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Economic research using laboratory and field experiments has discovered seemingly robust behavioural deviations from the model of homo oeconomicus, the rational, egoistic decision maker assumed in “standard” economic theory. In this course, we explore critically the challenges these behavioural regularities pose for economic theory, and will study behavioural economic models of decision-making which aim to incorporate and predict real-world economic behaviour. Specifically we review prospect theory (and its key component loss aversion), and theories of reference-dependent preferences, as well as related topics such as endowment effects, the sunk cost/Concorde fallacy, action inertia, mental accounting, risk and time preferences, self command/self-regulation, cognitive illusions such as over-confidence, and simple heuristics that make us smart.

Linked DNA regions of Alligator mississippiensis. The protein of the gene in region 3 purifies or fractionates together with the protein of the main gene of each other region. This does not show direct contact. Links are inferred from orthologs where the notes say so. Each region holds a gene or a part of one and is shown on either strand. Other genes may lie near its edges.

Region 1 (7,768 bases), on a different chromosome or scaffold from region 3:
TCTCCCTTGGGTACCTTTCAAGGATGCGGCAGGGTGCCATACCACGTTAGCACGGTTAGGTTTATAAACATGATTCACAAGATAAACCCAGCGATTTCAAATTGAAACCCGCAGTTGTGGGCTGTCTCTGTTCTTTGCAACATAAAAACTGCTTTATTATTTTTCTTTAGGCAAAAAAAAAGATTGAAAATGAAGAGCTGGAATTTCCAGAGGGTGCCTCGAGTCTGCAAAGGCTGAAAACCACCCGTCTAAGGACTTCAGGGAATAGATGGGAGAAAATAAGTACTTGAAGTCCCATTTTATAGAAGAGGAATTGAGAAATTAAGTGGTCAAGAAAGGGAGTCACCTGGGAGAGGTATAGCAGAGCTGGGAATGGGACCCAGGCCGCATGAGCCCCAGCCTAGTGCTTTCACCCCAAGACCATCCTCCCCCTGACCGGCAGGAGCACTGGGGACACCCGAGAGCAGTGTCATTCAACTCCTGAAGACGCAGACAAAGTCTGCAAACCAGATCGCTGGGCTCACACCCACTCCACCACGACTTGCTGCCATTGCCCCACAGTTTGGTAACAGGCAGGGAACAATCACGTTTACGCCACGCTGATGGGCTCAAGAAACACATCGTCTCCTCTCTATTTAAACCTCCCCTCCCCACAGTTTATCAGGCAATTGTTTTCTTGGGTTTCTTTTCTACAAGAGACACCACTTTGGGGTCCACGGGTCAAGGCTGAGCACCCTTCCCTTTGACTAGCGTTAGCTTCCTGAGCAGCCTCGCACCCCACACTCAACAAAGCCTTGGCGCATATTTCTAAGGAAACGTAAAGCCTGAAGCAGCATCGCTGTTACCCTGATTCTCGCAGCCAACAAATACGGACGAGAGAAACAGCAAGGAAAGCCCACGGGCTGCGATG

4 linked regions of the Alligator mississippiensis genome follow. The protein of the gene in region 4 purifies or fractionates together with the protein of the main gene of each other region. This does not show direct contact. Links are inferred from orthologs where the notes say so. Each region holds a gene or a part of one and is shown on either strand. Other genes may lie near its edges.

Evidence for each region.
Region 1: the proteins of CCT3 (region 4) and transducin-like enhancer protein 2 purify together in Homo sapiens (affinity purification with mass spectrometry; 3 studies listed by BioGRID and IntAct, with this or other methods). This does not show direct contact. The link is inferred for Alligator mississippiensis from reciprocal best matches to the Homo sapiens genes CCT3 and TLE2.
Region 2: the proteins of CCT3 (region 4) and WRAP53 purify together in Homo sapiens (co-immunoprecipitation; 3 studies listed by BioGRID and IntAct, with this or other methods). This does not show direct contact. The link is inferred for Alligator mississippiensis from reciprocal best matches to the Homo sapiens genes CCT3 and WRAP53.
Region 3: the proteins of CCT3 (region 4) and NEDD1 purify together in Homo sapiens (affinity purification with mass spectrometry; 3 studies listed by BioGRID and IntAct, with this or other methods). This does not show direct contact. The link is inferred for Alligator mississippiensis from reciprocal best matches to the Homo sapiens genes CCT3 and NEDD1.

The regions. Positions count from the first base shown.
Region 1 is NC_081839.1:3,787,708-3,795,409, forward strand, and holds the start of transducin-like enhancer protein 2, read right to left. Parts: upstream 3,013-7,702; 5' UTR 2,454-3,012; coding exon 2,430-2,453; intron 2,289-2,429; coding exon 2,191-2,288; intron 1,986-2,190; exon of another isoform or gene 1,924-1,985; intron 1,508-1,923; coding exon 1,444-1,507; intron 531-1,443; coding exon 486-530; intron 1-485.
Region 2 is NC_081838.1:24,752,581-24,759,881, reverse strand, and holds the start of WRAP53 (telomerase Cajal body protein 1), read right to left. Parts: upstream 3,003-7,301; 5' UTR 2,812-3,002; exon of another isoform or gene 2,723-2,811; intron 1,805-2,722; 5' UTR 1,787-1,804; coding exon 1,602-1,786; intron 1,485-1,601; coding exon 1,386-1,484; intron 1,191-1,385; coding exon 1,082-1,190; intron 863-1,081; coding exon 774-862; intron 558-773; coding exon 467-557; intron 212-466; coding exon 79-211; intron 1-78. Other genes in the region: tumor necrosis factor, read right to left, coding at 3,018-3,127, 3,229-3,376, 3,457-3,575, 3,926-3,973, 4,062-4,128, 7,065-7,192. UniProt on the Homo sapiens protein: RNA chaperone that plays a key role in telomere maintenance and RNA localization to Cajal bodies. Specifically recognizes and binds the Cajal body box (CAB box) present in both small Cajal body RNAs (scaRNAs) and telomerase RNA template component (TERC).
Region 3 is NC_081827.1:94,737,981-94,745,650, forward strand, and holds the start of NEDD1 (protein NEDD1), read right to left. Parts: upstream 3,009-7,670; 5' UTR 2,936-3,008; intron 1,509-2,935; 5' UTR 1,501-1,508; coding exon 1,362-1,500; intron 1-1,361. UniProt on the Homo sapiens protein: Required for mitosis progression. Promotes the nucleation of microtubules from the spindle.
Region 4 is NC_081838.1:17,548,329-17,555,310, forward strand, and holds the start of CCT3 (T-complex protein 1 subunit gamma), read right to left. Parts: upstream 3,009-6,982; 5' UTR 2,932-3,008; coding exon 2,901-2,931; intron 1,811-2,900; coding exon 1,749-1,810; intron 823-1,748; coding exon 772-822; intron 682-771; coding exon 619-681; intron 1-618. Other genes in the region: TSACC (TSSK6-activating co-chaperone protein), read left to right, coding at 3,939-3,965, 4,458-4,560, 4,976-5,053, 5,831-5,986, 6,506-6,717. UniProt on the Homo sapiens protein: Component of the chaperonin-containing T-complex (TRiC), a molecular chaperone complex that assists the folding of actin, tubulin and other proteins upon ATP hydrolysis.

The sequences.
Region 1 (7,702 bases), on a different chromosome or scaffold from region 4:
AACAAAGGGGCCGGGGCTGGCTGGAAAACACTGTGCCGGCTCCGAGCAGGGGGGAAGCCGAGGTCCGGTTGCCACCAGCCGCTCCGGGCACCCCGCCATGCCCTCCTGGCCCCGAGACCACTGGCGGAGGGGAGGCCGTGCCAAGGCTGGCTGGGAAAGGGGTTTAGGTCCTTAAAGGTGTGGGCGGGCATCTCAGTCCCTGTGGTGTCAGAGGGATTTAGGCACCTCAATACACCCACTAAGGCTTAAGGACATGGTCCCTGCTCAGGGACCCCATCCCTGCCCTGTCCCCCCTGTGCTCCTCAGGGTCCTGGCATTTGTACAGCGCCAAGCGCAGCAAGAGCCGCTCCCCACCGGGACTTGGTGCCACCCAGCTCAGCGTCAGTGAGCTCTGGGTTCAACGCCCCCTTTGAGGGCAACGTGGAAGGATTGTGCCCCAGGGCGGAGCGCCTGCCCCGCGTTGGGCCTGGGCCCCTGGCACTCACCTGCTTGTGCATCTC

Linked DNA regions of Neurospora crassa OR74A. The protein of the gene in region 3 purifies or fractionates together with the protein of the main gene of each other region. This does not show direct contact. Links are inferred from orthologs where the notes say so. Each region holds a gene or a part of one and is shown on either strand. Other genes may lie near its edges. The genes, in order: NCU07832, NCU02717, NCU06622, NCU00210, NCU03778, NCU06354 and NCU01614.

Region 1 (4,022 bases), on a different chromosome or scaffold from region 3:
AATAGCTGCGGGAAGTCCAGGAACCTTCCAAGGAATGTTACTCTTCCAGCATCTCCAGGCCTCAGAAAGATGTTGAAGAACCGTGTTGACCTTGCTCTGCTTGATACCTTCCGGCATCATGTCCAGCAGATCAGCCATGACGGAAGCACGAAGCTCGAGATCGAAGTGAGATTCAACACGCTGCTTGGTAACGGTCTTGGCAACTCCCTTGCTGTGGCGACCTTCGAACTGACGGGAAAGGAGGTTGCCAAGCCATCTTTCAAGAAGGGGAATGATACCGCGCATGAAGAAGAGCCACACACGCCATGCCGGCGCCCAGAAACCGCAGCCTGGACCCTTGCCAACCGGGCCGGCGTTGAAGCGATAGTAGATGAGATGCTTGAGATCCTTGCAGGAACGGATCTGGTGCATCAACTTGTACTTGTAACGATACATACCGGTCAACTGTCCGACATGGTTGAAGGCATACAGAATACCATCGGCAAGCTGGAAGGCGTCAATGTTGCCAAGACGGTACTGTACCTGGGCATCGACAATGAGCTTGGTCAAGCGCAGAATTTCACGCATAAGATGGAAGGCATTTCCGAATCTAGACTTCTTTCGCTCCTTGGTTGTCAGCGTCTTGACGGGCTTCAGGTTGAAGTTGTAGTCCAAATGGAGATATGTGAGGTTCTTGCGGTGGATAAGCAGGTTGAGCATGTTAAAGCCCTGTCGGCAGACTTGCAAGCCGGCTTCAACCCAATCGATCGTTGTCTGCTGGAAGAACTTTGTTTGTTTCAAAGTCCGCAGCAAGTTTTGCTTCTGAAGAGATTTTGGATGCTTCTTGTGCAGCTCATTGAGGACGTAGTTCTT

Study Level


Offering Terms

Term 1



Indicative contact hours


Course Outline

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Pre-2019 Handbook Editions

Access past handbook editions (2018 and prior)

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